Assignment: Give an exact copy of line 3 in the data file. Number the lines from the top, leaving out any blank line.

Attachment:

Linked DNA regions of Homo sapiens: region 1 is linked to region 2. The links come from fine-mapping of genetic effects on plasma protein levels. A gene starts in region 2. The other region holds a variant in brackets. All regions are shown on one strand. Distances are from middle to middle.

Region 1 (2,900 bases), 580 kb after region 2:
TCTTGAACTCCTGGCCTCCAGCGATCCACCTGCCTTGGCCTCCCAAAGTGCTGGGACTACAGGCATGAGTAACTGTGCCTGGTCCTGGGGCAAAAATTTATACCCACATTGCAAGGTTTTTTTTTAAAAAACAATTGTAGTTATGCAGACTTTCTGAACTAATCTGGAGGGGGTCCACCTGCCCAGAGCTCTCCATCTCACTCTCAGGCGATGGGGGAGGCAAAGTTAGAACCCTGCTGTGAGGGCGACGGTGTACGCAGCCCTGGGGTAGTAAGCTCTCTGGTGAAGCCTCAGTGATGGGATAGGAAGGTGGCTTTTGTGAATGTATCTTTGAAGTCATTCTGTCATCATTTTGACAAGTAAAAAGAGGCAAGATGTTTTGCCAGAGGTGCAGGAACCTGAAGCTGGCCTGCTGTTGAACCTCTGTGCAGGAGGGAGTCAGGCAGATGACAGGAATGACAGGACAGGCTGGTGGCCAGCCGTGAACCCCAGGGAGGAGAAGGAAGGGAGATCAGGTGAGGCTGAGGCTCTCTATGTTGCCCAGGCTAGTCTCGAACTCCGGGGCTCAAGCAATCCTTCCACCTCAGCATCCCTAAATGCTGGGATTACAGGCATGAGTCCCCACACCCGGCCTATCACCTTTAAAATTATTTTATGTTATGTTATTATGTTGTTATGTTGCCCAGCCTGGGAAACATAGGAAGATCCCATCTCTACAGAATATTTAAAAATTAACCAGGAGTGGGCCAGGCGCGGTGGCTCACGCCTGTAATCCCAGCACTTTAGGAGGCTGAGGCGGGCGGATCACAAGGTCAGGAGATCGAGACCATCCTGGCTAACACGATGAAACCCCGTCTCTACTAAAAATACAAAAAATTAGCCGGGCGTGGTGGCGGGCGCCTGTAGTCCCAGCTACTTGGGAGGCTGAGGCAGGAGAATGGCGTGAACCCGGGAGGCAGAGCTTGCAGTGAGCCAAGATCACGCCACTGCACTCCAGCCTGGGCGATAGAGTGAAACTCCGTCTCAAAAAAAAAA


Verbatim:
TCTTGAACTCCTGGCCTCCAGCGATCCACCTGCCTTGGCCTCCCAAAGTGCTGGGACTACAGGCATGAGTAACTGTGCCTGGTCCTGGGGCAAAAATTTATACCCACATTGCAAGGTTTTTTTTTAAAAAACAATTGTAGTTATGCAGACTTTCTGAACTAATCTGGAGGGGGTCCACCTGCCCAGAGCTCTCCATCTCACTCTCAGGCGATGGGGGAGGCAAAGTTAGAACCCTGCTGTGAGGGCGACGGTGTACGCAGCCCTGGGGTAGTAAGCTCTCTGGTGAAGCCTCAGTGATGGGATAGGAAGGTGGCTTTTGTGAATGTATCTTTGAAGTCATTCTGTCATCATTTTGACAAGTAAAAAGAGGCAAGATGTTTTGCCAGAGGTGCAGGAACCTGAAGCTGGCCTGCTGTTGAACCTCTGTGCAGGAGGGAGTCAGGCAGATGACAGGAATGACAGGACAGGCTGGTGGCCAGCCGTGAACCCCAGGGAGGAGAAGGAAGGGAGATCAGGTGAGGCTGAGGCTCTCTATGTTGCCCAGGCTAGTCTCGAACTCCGGGGCTCAAGCAATCCTTCCACCTCAGCATCCCTAAATGCTGGGATTACAGGCATGAGTCCCCACACCCGGCCTATCACCTTTAAAATTATTTTATGTTATGTTATTATGTTGTTATGTTGCCCAGCCTGGGAAACATAGGAAGATCCCATCTCTACAGAATATTTAAAAATTAACCAGGAGTGGGCCAGGCGCGGTGGCTCACGCCTGTAATCCCAGCACTTTAGGAGGCTGAGGCGGGCGGATCACAAGGTCAGGAGATCGAGACCATCCTGGCTAACACGATGAAACCCCGTCTCTACTAAAAATACAAAAAATTAGCCGGGCGTGGTGGCGGGCGCCTGTAGTCCCAGCTACTTGGGAGGCTGAGGCAGGAGAATGGCGTGAACCCGGGAGGCAGAGCTTGCAGTGAGCCAAGATCACGCCACTGCACTCCAGCCTGGGCGATAGAGTGAAACTCCGTCTCAAAAAAAAAA